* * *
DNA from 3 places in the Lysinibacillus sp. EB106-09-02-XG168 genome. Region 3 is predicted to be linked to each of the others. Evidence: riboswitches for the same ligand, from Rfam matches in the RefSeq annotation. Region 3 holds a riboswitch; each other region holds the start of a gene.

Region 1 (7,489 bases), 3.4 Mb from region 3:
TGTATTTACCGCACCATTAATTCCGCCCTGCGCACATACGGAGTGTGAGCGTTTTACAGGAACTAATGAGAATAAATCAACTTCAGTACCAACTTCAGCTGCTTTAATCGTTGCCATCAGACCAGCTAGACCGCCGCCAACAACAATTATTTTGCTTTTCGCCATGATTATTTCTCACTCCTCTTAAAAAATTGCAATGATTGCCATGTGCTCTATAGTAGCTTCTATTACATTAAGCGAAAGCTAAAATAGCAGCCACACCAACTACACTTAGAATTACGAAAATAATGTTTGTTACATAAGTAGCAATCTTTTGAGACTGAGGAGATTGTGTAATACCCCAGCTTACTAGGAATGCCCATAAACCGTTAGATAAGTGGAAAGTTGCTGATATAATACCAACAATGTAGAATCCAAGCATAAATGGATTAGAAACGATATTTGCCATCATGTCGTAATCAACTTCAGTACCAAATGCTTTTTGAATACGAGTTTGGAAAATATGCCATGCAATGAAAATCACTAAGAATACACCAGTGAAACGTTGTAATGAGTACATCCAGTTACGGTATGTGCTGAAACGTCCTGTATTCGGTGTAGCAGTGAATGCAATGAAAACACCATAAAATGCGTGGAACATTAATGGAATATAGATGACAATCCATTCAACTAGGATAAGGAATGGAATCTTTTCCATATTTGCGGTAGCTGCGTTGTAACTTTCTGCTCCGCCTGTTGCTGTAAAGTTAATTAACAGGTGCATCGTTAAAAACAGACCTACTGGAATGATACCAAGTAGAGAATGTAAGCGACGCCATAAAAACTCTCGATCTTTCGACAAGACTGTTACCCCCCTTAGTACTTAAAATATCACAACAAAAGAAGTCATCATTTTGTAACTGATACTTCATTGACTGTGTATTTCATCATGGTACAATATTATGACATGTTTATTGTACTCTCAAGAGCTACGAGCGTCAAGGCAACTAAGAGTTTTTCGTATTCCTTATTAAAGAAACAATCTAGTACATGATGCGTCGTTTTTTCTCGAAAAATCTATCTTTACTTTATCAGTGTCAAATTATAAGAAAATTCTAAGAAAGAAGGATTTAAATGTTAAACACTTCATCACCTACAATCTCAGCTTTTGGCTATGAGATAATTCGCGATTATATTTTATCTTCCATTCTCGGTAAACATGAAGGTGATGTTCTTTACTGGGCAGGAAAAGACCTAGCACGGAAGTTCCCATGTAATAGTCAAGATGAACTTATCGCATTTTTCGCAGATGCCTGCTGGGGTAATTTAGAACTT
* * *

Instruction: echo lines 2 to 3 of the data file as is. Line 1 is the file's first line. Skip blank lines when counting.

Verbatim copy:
Region 1 (7,489 bases), 3.4 Mb from region 3:
TGTATTTACCGCACCATTAATTCCGCCCTGCGCACATACGGAGTGTGAGCGTTTTACAGGAACTAATGAGAATAAATCAACTTCAGTACCAACTTCAGCTGCTTTAATCGTTGCCATCAGACCAGCTAGACCGCCGCCAACAACAATTATTTTGCTTTTCGCCATGATTATTTCTCACTCCTCTTAAAAAATTGCAATGATTGCCATGTGCTCTATAGTAGCTTCTATTACATTAAGCGAAAGCTAAAATAGCAGCCACACCAACTACACTTAGAATTACGAAAATAATGTTTGTTACATAAGTAGCAATCTTTTGAGACTGAGGAGATTGTGTAATACCCCAGCTTACTAGGAATGCCCATAAACCGTTAGATAAGTGGAAAGTTGCTGATATAATACCAACAATGTAGAATCCAAGCATAAATGGATTAGAAACGATATTTGCCATCATGTCGTAATCAACTTCAGTACCAAATGCTTTTTGAATACGAGTTTGGAAAATATGCCATGCAATGAAAATCACTAAGAATACACCAGTGAAACGTTGTAATGAGTACATCCAGTTACGGTATGTGCTGAAACGTCCTGTATTCGGTGTAGCAGTGAATGCAATGAAAACACCATAAAATGCGTGGAACATTAATGGAATATAGATGACAATCCATTCAACTAGGATAAGGAATGGAATCTTTTCCATATTTGCGGTAGCTGCGTTGTAACTTTCTGCTCCGCCTGTTGCTGTAAAGTTAATTAACAGGTGCATCGTTAAAAACAGACCTACTGGAATGATACCAAGTAGAGAATGTAAGCGACGCCATAAAAACTCTCGATCTTTCGACAAGACTGTTACCCCCCTTAGTACTTAAAATATCACAACAAAAGAAGTCATCATTTTGTAACTGATACTTCATTGACTGTGTATTTCATCATGGTACAATATTATGACATGTTTATTGTACTCTCAAGAGCTACGAGCGTCAAGGCAACTAAGAGTTTTTCGTATTCCTTATTAAAGAAACAATCTAGTACATGATGCGTCGTTTTTTCTCGAAAAATCTATCTTTACTTTATCAGTGTCAAATTATAAGAAAATTCTAAGAAAGAAGGATTTAAATGTTAAACACTTCATCACCTACAATCTCAGCTTTTGGCTATGAGATAATTCGCGATTATATTTTATCTTCCATTCTCGGTAAACATGAAGGTGATGTTCTTTACTGGGCAGGAAAAGACCTAGCACGGAAGTTCCCATGTAATAGTCAAGATGAACTTATCGCATTTTTCGCAGATGCCTGCTGGGGTAATTTAGAACTT